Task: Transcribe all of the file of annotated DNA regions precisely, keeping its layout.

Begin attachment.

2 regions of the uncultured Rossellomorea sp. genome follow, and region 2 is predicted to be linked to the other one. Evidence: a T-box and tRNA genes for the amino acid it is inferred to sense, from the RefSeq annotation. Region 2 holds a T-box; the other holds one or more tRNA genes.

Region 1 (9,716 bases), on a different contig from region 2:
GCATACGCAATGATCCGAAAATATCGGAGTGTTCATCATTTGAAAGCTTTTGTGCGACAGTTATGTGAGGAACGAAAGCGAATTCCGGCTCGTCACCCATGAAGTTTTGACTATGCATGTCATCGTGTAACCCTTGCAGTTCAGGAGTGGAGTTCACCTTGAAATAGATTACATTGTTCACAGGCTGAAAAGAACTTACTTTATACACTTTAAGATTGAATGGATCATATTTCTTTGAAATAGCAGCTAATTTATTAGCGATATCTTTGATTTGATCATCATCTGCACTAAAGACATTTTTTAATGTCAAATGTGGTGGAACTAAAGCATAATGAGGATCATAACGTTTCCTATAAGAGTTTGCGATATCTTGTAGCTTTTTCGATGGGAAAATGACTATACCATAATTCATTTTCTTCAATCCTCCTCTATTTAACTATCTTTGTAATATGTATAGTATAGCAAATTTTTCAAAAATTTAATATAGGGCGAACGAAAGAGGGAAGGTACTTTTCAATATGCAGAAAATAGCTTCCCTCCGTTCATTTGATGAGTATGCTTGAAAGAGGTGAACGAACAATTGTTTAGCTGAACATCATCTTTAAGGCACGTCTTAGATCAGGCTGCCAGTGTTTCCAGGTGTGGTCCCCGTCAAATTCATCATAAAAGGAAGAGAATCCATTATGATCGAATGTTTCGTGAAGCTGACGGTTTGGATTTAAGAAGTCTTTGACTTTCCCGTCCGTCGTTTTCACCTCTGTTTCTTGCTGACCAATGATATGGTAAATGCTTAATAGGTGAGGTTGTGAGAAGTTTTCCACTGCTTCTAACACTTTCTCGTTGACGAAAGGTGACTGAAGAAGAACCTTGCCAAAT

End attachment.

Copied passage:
2 regions of the uncultured Rossellomorea sp. genome follow, and region 2 is predicted to be linked to the other one. Evidence: a T-box and tRNA genes for the amino acid it is inferred to sense, from the RefSeq annotation. Region 2 holds a T-box; the other holds one or more tRNA genes.

Region 1 (9,716 bases), on a different contig from region 2:
GCATACGCAATGATCCGAAAATATCGGAGTGTTCATCATTTGAAAGCTTTTGTGCGACAGTTATGTGAGGAACGAAAGCGAATTCCGGCTCGTCACCCATGAAGTTTTGACTATGCATGTCATCGTGTAACCCTTGCAGTTCAGGAGTGGAGTTCACCTTGAAATAGATTACATTGTTCACAGGCTGAAAAGAACTTACTTTATACACTTTAAGATTGAATGGATCATATTTCTTTGAAATAGCAGCTAATTTATTAGCGATATCTTTGATTTGATCATCATCTGCACTAAAGACATTTTTTAATGTCAAATGTGGTGGAACTAAAGCATAATGAGGATCATAACGTTTCCTATAAGAGTTTGCGATATCTTGTAGCTTTTTCGATGGGAAAATGACTATACCATAATTCATTTTCTTCAATCCTCCTCTATTTAACTATCTTTGTAATATGTATAGTATAGCAAATTTTTCAAAAATTTAATATAGGGCGAACGAAAGAGGGAAGGTACTTTTCAATATGCAGAAAATAGCTTCCCTCCGTTCATTTGATGAGTATGCTTGAAAGAGGTGAACGAACAATTGTTTAGCTGAACATCATCTTTAAGGCACGTCTTAGATCAGGCTGCCAGTGTTTCCAGGTGTGGTCCCCGTCAAATTCATCATAAAAGGAAGAGAATCCATTATGATCGAATGTTTCGTGAAGCTGACGGTTTGGATTTAAGAAGTCTTTGACTTTCCCGTCCGTCGTTTTCACCTCTGTTTCTTGCTGACCAATGATATGGTAAATGCTTAATAGGTGAGGTTGTGAGAAGTTTTCCACTGCTTCTAACACTTTCTCGTTGACGAAAGGTGACTGAAGAAGAACCTTGCCAAAT